(Edwin E. Slosson gives the following interesting account of a problem in relativity.)

The idea recently introduced by Albert Einstein that all things are relative, that measurements of time and space depend on the position of the observer, is commonly regarded as new and incredible. Yet some illustrations of the general idea are easy enough to understand and not at all novel. In a motion picture film made under the supervision of Einstein and shown in this country, the case of a cannon ball is depicted.

Suppose a cannon is set up perpendicularly at the North Pole (where there is no motion of the earth spinning on it axis) and fired straight up into the air. A man standing on the earth near by and watching the projectile would see it—if it were not too swift—go up and down in a straight line. If we assume that the gun is aimed straight upright and the projectile is well balanced and there is no wind or anything else to divert it from its course, then the projectile would fall back into the barrel, say, a minute later.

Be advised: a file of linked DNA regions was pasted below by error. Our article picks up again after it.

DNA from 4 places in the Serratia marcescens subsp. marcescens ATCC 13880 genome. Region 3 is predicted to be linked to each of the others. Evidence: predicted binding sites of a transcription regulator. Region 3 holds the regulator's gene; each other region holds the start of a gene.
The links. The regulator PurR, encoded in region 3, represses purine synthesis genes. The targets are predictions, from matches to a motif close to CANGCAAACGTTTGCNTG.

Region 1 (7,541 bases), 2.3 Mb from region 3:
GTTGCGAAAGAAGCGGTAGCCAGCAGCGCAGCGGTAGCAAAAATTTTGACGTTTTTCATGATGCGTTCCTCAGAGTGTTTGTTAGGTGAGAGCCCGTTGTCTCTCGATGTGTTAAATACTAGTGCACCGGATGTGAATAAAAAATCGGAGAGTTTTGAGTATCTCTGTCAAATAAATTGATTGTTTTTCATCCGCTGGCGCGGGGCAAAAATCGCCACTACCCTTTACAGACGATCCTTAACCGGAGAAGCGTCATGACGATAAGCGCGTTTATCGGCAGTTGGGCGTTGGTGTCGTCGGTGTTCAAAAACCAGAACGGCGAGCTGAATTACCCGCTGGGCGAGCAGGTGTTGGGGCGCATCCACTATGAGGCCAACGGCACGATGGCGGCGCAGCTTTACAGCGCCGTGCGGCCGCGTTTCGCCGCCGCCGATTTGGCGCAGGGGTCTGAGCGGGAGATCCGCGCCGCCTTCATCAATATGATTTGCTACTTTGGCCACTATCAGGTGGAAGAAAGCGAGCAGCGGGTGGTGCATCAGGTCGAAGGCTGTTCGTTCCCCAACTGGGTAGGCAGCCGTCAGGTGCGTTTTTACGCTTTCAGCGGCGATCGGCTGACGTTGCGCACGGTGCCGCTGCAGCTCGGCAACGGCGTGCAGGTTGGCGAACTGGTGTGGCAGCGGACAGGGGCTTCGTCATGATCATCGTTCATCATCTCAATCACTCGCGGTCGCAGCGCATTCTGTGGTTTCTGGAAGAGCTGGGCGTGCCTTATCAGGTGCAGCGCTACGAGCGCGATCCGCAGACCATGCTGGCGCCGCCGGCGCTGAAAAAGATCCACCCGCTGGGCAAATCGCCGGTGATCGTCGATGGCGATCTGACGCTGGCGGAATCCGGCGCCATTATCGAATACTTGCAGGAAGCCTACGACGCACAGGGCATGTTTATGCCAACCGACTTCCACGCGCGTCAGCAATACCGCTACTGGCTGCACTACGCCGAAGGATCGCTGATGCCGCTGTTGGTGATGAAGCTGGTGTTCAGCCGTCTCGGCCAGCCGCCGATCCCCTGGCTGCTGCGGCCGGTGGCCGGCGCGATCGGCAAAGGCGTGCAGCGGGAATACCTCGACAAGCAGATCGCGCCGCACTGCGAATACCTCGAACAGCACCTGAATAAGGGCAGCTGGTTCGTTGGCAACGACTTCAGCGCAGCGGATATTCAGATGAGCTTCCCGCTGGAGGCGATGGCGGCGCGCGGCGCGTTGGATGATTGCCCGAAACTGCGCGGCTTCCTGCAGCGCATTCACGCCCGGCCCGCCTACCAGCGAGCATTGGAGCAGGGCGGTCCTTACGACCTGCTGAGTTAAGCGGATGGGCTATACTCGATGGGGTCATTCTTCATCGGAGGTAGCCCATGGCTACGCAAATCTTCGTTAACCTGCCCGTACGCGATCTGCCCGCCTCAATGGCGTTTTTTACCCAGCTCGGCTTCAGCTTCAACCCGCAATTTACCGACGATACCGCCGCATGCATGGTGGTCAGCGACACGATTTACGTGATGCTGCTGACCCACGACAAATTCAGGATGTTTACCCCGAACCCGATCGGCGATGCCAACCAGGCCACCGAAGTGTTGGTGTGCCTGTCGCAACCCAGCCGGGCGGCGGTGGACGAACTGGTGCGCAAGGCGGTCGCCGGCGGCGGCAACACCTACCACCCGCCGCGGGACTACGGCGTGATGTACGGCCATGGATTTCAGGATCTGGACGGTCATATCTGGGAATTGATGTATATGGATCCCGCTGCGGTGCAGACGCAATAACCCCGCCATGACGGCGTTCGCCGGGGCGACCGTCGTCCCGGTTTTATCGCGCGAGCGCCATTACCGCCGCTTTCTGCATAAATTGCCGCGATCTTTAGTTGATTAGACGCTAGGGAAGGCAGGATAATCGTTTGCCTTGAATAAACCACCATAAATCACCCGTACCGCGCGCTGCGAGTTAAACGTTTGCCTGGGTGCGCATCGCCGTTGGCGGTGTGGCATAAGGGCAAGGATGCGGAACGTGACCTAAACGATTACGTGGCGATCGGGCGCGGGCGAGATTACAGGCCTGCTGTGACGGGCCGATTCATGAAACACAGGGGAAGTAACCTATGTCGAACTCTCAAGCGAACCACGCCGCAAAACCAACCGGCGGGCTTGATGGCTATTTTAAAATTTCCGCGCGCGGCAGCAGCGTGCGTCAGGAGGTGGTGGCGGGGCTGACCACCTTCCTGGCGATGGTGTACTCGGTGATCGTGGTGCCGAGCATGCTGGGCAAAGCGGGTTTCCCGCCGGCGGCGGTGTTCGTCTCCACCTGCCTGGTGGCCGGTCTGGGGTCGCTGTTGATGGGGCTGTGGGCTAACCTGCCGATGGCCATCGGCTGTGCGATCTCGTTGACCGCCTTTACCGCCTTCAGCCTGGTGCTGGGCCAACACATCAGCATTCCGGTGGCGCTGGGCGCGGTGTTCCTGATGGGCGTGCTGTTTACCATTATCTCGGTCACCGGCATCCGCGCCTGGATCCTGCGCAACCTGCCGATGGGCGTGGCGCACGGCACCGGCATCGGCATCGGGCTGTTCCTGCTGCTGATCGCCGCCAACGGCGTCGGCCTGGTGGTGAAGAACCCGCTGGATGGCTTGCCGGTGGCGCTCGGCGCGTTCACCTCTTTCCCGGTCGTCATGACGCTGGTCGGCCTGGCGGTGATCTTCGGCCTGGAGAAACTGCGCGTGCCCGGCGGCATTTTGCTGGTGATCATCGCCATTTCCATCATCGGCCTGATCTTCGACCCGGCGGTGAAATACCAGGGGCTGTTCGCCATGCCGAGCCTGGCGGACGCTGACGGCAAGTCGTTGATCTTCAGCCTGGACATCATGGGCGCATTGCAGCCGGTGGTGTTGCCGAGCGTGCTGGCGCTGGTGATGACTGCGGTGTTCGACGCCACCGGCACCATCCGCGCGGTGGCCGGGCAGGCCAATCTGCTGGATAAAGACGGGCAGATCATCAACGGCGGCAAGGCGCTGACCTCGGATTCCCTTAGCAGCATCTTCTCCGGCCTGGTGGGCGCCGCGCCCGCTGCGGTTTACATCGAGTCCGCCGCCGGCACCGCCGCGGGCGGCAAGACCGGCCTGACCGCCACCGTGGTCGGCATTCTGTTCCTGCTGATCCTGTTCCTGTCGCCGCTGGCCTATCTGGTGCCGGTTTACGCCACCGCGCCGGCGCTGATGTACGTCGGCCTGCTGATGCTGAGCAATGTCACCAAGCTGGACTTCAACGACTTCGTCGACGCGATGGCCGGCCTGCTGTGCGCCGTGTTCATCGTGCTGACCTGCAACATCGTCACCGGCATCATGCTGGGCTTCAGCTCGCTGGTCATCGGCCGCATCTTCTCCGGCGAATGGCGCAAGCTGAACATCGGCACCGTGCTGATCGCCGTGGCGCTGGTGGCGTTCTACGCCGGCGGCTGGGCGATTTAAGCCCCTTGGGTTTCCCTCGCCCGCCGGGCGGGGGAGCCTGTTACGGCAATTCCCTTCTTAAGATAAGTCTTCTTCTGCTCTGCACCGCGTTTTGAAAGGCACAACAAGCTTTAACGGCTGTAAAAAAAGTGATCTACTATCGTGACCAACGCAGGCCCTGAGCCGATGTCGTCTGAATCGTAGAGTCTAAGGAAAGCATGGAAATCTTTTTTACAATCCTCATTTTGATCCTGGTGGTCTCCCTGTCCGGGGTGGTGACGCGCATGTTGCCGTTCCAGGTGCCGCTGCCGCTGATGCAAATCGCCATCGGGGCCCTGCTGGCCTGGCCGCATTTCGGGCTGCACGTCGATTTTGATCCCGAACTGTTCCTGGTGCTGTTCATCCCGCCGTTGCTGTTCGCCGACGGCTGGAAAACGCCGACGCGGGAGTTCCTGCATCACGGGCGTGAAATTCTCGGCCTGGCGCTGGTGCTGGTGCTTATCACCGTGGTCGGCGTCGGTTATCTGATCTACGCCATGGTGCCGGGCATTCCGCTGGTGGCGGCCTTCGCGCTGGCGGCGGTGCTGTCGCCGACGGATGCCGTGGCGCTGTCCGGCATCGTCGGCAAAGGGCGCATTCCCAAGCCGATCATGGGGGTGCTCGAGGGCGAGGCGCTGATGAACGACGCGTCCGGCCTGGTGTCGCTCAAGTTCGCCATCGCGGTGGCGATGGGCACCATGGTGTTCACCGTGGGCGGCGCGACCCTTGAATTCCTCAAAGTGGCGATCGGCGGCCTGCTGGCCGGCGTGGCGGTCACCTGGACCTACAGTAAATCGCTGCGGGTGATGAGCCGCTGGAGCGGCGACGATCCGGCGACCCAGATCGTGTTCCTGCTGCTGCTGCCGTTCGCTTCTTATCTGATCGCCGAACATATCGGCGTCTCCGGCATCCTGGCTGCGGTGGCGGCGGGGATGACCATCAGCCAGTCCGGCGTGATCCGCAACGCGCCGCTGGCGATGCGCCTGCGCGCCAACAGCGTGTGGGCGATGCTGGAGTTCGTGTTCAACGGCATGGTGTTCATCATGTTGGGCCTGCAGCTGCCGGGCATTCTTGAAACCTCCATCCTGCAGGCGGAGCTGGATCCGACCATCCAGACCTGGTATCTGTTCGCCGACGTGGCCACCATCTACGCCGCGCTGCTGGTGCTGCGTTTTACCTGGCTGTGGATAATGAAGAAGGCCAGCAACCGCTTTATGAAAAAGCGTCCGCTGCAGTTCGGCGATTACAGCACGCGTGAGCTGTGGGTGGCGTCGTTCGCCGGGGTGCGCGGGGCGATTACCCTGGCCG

But the earth in that minute has moved forward in a curved orbit a distance of 1,110 miles. An observer stationed somewhere off in space on the sunward side, or on the sun, if he had a good enough telescope, would see the course of the cannon ball —not as a straight up-and-down line— but as a long curve and he might marvel at the skill of the gunner who could hit a moving target more than a thousand miles away.

Now which is right, the man on the earth who sees the course of the ball as a straight line or the man on the sun who sees it as a curve?

Obviously both are right, since they are looking at the same thing. It all depends on the point of view. Motion is a matter of relativity.

Return to Index